On The Pitch: Having won the league last year but been able to qualify for promotion to the NPL on financial grounds, this season Retford have had to rebuild somewhat. This was the first time I had seen them play in the 2012-13 season, and the squad is much younger now, with most being products of their youth set up. Nevertheless they had some obvious talent on display today, and were far too good for the home side. Retford were 2-0 up within 15 minutes through Richard Medcalf and Bobby Johnson – definitely no summer flipflop mode in play here! Sadly, Lincoln never really looked like scoring, meanwhile. You couldn’t fault their players for effort, but there seemed to be no real gameplan or pattern to their play which was likley to yield any result, and their league campaign sadly ended today with a whimper rather than a big last-ditch effort. When Retford bagged a third midway through the second half through Richard Medcalf again, it was game over for Lincoln.
Though some margin behind the top three, Retford have finished the season in a very creditable fourth place. Given all the uncertainties surrounding the club at the beginning of the season, I think this is a tremendous achievement, and something really promising to build on for next year. Lincoln are the ones who will spend the summer making some readjustments, and for a really friendly club with a nice set up I wish them all the best and hope it doesn’t, er, ‘derail’ them too much.
Post Script: Despite Lincoln MR fearing that today’s loss would see them relegated, it looks increasingly like only one team will go down this season, and they may well begin the 2013-14 campaign with their Premier Division status intact for another year.
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Match Details: Worcester City 0 – Chester 1 (Conf North)
FAREWELL TO ST.GEORGE’S LANE
Pre-Match Build Up: And so to the last of my end-of-season trio of farewells to much loved football grounds. Having visited Cambridge City’s Milton Road a few weeks ago, and attended the final match at Barnet’s Underhill stadium the previous week, today it was time for a bittersweet journey to St.George’s Lane in Worcester, home to Worcester City for the previous 108 years, and soon to be yet another housing development which had once payed host to the hopes and dreams of the local community via a football team. Worcester’s ground is/was a lovely 15-minute walk from the town centre, with a choice of either a canal path route to get you there, or else a main street with terraced-house style hostelries every few dozen paces – a perfect combination of picturesque and pubesque. On this occasion the canal approach was chosen for the outbound treck, and the main road for the return after the game. Arriving outside the ground at soon after 1pm, already the travelling Chester hordes were starting to arrive and mixing with local fans down early to soak up the atmosphere, which was set to be an uneasy mix of party and wake. With City’s future looking very uncertain once they depart their current home, it was with fond memories and a heavy heart that most homesters bid farewell to their old location today.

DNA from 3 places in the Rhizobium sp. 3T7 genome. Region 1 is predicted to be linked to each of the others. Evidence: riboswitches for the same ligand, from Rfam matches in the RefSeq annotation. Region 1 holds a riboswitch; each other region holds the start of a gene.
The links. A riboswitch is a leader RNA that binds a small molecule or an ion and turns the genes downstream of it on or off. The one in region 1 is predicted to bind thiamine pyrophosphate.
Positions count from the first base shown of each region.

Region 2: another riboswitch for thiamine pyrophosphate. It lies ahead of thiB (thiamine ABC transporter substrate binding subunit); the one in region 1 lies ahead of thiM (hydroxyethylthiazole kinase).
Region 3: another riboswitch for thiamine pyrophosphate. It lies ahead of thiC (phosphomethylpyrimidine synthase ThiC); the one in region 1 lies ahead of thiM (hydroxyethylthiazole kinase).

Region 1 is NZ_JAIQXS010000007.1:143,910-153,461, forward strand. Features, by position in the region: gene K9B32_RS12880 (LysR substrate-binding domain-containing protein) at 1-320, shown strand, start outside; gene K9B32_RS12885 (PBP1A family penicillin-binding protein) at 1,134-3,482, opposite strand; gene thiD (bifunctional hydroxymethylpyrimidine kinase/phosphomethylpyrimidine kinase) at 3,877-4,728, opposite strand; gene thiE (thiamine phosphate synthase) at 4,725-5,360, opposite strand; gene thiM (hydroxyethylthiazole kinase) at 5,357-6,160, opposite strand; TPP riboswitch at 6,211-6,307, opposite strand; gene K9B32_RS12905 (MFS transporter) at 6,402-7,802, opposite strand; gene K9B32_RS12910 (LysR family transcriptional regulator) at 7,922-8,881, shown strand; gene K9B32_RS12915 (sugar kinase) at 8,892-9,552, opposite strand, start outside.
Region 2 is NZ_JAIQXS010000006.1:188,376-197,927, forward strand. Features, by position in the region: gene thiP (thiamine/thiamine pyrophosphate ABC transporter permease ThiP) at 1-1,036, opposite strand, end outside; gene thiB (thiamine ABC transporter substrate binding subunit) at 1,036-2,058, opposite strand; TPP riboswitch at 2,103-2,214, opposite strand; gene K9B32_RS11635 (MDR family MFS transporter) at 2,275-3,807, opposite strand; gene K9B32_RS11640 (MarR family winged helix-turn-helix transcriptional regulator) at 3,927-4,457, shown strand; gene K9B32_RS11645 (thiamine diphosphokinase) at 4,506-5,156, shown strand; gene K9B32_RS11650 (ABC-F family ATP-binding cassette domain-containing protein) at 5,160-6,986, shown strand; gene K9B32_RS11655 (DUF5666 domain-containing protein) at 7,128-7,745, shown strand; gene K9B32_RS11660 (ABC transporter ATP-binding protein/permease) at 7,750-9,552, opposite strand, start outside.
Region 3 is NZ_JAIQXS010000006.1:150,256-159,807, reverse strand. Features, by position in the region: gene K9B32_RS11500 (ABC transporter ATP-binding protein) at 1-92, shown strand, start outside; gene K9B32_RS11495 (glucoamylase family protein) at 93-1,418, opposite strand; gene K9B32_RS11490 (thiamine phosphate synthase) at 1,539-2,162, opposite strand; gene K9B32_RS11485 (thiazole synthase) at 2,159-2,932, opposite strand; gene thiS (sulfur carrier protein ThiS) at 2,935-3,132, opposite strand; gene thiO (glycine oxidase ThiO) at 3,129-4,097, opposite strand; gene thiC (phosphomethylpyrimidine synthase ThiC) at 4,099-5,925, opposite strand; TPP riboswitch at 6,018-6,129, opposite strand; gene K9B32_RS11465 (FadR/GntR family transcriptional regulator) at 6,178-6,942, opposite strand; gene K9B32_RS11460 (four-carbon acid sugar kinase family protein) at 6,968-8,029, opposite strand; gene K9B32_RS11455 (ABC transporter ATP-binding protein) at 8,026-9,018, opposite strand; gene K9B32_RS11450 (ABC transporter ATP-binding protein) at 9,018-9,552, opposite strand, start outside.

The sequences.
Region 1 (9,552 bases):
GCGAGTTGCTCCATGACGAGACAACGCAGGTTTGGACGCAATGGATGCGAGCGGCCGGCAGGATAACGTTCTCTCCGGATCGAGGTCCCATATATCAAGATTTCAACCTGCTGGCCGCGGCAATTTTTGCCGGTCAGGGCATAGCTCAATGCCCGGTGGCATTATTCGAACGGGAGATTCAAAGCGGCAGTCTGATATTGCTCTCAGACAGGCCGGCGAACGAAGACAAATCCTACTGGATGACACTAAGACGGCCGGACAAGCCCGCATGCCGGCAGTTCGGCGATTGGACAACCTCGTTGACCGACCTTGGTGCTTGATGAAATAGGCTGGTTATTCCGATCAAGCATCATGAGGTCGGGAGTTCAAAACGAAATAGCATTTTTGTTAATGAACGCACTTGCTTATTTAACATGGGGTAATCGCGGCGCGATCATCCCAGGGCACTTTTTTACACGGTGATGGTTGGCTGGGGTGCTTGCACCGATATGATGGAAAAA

Destination: St.George’s Lane, Worcester, WR1 1QT.
Admission: £14 (Main Stand) / £12 (Terracing)
Programme: £5 (Special edition – brilliantly put together!)
Off The Pitch: In the run up to this game I’d read one person’s description of Worcester City’s home for the past 108 years as a quintessential classic English non-league ground. So that got me thinking as to what that meant, and whether it deserved such a tag. Hmm, probably along the lines of the following ingredients then:
Must have at least one old stand which can shows signs of upgrading in order to fit in with ground grading requirements, but still contains a good amount of wood, dust and bird feathers.
Must have a structure somewhere which looks brilliantly out of place, yet fits in perfectly to the stadium.
Must have something such as a clock, scoreboard, etc. which last worked pre-decimalisation, but has never needed to be replaced.
Must have a ridiculously cramped office/shop/changing room/bar (etc) building somewhere within the ground.
Must have at least one feature which you reckon the ground graders have quite sensibly turned a blind eye to, but would firmly shake their heads at if found in a new-build stadium.
Must have some traditional-style terracing, and an overall capacity which can just about hold a First Round Proper FA Cup tie against a league side when fit-to-bursting.
Must have at least five items of signage which you reckon would look fab in the back garden if you could get it past her indoors.
And Worcester City certainly ticks all the above boxes, anyhow.
Just to expand for anyone who’s never been, once walking through the turnstiles past the big metal gates, on the left is what looks like a small house that contains on the ground floor, the kit/laundry room, and upstairs various sponsor rooms. Opposite this, across the forecourt is a social club, outside toilets, and a club shop.
The stadium layout pitchside then comprises of the Main Stand which runs most of the near side and also contains a small amount of terracing in front of it; two stepped end terraces; and a far side with a mixture of covered and uncovered stepped terracing. The latter is known as the Brookside/Shed area, where next to ‘The Shed’ another seated stand once stood but is now long gone.
No-one would ever design a stadium with this kind of layout, which makes it brilliantly unique and yes, a marvellous example of what an English Non-League Ground looks like at its best.